De Soto, Illinois

From Wikipedia, the free encyclopedia
Jump to: navigation, search
Coordinates: 37°48′56″N 89°13′41″W / 37.81556°N 89.22806°W / 37.81556; -89.22806
De Soto
Village
Country United States
State Illinois
County Jackson
Coordinates 37°48′56″N 89°13′41″W / 37.81556°N 89.22806°W / 37.81556; -89.22806
Area 0.92 sq mi (2 km2)
 - land 0.91 sq mi (2 km2)
 - water 0.01 sq mi (0 km2)
Population 1,653 (2000)
Density 1,752.4 / sq mi (677 / km2)
Timezone CST (UTC-6)
 - summer (DST) CDT (UTC-5)
Postal code 62924
Area code 618
Location of De Soto within Illinois
Location of De Soto within Illinois
Wikimedia Commons: De Soto, Illinois

De Soto is a village in Jackson County, Illinois, United States. The population was 1,653 at the 2000 census. It is named for Hernando de Soto, the discoverer of the Mississippi River.[1]

De Soto was largely destroyed by the Great Tri-State Tornado of 1925. Sixty-nine people died in De Soto when approximately 30% of the town was destroyed, and of this total 33 were children at a local school that collapsed from the winds. The tornado affected Missouri, Illinois, and Indiana killing 695 and injuring over 2,000.

Geography[edit]

De Soto is located at 37°48′56″N 89°13′41″W / 37.815660°N 89.228184°W / 37.815660; -89.228184.[2]

According to the 2010 census, the village has a total area of 0.92 square miles (2.4 km2), of which 0.91 square miles (2.4 km2) (or 98.91%) is land and 0.01 square miles (0.026 km2) (or 1.09%) is water.[3]

History[edit]

In 1787, the Congress of Confederation passed an ordinance which organized the territory of the United States northwest of the Ohio River. Settlers began to come to the Southern Illinois region from the areas of Kentucky, Virginia, and Pennsylvania. In 1818, Illinois became the 21st State in the Union.

When the Illinois Central Railroad came through this part of the state, the Village of DeSoto came into existence. The railroads considered the wood yard in DeSoto an important one before the trains began to burn coal. In 1854, the town was surveyed by Claiborn Barrow, surveyor for the county. The survey was requested by the owner of the land, David A. Neal of Salem, Massachusetts. The plat was certified to Mr. Barrow in November 1854 and recorded at the county seat in January 1855. (The name "DeSoto" was derived from that of the Spanish explorer, Hernando DeSoto) S.S. Hall laid out the first addition to the Village. The post office was established in April 1855, with Franklin Campbell as postmaster. By the 1880s, coal mining had become a profitable industry in the area. The town grew quickly over the years and has had many businesses; including a flour mill, sawmill, copper mill, newspaper, blacksmith shop, hotels, casket maker, saloons, gas stations, restaurants, and several drug and general merchandise stores.

Through the years, the Village of DeSoto has experienced several disasters. Shortly after the Civil War, a large portion of the Northern section of the town burned. In 1891, a fire did great damage to the southern portion of the town. Perhaps the most devastating to the people of DeSoto was the Great Tri-State Tornado of 1925. Much of the town was destroyed including the two story school building. The casualties of the tornado were numerous, including many children who were attending school at the time. Following each disaster, with a great sense of community, the people of DeSoto have bravely rebuilt their town.[1]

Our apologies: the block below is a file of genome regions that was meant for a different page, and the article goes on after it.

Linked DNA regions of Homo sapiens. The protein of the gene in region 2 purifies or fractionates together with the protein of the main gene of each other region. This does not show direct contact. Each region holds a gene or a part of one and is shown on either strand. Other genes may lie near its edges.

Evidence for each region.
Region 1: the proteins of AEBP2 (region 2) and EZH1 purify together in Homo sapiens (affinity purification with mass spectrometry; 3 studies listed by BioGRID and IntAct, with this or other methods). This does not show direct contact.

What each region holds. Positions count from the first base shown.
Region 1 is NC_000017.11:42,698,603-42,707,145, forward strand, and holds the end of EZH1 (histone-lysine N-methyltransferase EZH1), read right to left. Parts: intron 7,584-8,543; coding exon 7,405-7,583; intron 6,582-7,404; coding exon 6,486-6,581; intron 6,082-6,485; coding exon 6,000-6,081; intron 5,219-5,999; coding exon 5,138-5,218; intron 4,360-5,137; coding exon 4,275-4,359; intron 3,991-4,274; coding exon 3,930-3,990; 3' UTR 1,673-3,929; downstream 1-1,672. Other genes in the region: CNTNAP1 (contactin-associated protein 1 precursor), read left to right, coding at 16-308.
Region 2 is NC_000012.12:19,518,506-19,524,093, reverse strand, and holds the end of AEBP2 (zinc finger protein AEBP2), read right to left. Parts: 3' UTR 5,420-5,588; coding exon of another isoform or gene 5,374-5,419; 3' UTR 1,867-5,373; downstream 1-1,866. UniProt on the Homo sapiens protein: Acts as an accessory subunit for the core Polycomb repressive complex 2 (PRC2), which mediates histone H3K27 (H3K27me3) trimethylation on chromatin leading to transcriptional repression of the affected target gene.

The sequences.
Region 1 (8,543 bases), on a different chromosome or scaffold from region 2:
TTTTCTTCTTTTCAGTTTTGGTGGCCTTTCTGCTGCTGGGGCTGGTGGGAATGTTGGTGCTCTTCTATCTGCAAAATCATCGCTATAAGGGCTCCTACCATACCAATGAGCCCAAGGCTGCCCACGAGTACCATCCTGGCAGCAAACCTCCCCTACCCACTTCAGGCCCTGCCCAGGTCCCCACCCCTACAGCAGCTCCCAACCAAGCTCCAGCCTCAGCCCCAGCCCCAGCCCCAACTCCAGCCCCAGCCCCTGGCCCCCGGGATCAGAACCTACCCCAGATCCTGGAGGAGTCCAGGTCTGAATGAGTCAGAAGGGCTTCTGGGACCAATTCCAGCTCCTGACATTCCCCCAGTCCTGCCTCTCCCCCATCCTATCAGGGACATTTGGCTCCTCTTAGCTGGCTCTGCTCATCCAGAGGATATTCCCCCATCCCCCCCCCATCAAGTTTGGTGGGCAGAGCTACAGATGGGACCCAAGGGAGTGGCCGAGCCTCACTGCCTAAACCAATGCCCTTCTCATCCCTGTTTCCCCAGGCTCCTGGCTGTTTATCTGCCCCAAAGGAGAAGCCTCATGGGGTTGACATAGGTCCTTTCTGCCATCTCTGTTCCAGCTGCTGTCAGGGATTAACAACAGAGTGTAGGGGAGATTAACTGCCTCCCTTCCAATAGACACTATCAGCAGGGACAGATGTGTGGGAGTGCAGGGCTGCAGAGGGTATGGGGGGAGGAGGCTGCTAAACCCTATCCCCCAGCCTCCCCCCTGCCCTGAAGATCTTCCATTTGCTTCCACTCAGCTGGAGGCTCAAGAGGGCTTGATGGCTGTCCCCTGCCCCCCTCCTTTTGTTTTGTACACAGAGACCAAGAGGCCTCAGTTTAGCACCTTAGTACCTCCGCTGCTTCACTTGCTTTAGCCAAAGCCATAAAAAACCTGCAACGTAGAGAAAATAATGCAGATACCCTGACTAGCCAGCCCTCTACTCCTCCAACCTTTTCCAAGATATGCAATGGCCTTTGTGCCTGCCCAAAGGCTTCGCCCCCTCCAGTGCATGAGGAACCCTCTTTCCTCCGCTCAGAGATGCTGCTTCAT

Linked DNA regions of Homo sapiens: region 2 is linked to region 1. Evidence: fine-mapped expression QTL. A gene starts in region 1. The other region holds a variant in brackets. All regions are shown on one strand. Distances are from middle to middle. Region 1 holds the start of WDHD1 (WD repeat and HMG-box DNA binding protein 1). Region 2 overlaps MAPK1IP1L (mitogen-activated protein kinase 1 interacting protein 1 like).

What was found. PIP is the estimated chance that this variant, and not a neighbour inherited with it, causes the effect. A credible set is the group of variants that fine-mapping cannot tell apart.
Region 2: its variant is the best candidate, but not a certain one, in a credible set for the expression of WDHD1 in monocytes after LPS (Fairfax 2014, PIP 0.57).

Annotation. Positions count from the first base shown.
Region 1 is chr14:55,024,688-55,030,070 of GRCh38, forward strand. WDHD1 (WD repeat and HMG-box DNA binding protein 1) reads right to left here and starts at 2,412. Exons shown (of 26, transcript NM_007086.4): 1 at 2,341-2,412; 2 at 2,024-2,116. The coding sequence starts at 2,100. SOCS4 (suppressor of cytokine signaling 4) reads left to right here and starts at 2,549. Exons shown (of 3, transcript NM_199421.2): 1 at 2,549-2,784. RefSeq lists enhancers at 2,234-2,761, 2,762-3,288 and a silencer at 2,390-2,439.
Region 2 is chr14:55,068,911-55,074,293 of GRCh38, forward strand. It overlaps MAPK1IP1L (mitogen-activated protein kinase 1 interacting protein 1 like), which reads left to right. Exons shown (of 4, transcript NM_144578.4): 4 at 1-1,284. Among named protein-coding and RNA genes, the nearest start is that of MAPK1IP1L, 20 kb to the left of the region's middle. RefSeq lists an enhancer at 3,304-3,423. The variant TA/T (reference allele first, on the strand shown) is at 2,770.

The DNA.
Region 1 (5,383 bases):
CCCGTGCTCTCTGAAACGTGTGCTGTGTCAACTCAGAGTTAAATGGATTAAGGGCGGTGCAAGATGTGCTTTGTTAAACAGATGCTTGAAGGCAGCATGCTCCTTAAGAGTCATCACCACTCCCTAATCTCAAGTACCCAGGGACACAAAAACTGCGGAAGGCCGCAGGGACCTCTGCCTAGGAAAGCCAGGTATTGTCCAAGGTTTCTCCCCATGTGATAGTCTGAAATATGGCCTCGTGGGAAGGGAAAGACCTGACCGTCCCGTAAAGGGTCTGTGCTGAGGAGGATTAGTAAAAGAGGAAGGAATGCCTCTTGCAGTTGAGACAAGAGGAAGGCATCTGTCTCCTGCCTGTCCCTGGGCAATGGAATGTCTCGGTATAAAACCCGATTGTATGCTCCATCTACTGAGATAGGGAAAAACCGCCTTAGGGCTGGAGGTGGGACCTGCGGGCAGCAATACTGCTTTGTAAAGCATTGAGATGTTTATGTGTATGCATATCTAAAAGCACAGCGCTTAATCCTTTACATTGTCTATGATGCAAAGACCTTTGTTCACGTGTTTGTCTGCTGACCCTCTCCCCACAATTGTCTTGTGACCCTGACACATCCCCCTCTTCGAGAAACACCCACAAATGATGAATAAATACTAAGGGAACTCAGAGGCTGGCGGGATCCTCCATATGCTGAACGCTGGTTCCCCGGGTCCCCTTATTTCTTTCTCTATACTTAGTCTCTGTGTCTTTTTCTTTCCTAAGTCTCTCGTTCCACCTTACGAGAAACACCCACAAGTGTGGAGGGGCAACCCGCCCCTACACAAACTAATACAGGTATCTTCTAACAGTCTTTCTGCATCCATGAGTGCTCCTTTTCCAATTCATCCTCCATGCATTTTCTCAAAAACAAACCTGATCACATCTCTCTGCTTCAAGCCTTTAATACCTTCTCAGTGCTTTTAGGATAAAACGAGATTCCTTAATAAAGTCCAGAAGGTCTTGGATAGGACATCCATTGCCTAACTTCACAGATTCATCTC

Demographics[edit]

As of the census[4] of 2000, there were 1,653 people, 673 households, and 444 families residing in the village. The population density was 1,752.4 people per square mile (679.0/km²). There were 726 housing units at an average density of 769.7 per square mile (298.2/km²). The racial makeup of the village was 97.58% White, 0.73% African American, 0.06% Native American, 0.42% Asian, 0.18% from other races, and 1.03% from two or more races. Hispanic or Latino of any race were 1.57% of the population.

There were 673 households out of which 33.9% had children under the age of 18 living with them, 51.4% were married couples living together, 11.3% had a female householder with no husband present, and 33.9% were non-families. 27.3% of all households were made up of individuals and 9.7% had someone living alone who was 65 years of age or older. The average household size was 2.45 and the average family size was 3.02.

In the village the population was spread out with 26.1% under the age of 18, 10.0% from 18 to 24, 33.3% from 25 to 44, 20.3% from 45 to 64, and 10.2% who were 65 years of age or older. The median age was 33 years. For every 100 females there were 94.5 males. For every 100 females age 18 and over, there were 90.5 males.

The median income for a household in the village was $31,563, and the median income for a family was $34,929. Males had a median income of $30,400 versus $22,632 for females. The per capita income for the village was $15,526. About 10.1% of families and 14.3% of the population were below the poverty line, including 19.7% of those under age 18 and 11.1% of those age 65 or over.

References[edit]

  1. ^ Gannett, Henry (1905). The Origin of Certain Place Names in the United States. Govt. Print. Off. p. 105. 
  2. ^ "US Gazetteer files: 2010, 2000, and 1990". United States Census Bureau. 2011-02-12. Retrieved 2011-04-23. 
  3. ^ "Places: Illinois". 2010 Census Gazetteer Files. United States Census Bureau. Retrieved 2012-10-13. 
  4. ^ "American FactFinder". United States Census Bureau. Retrieved 2008-01-31.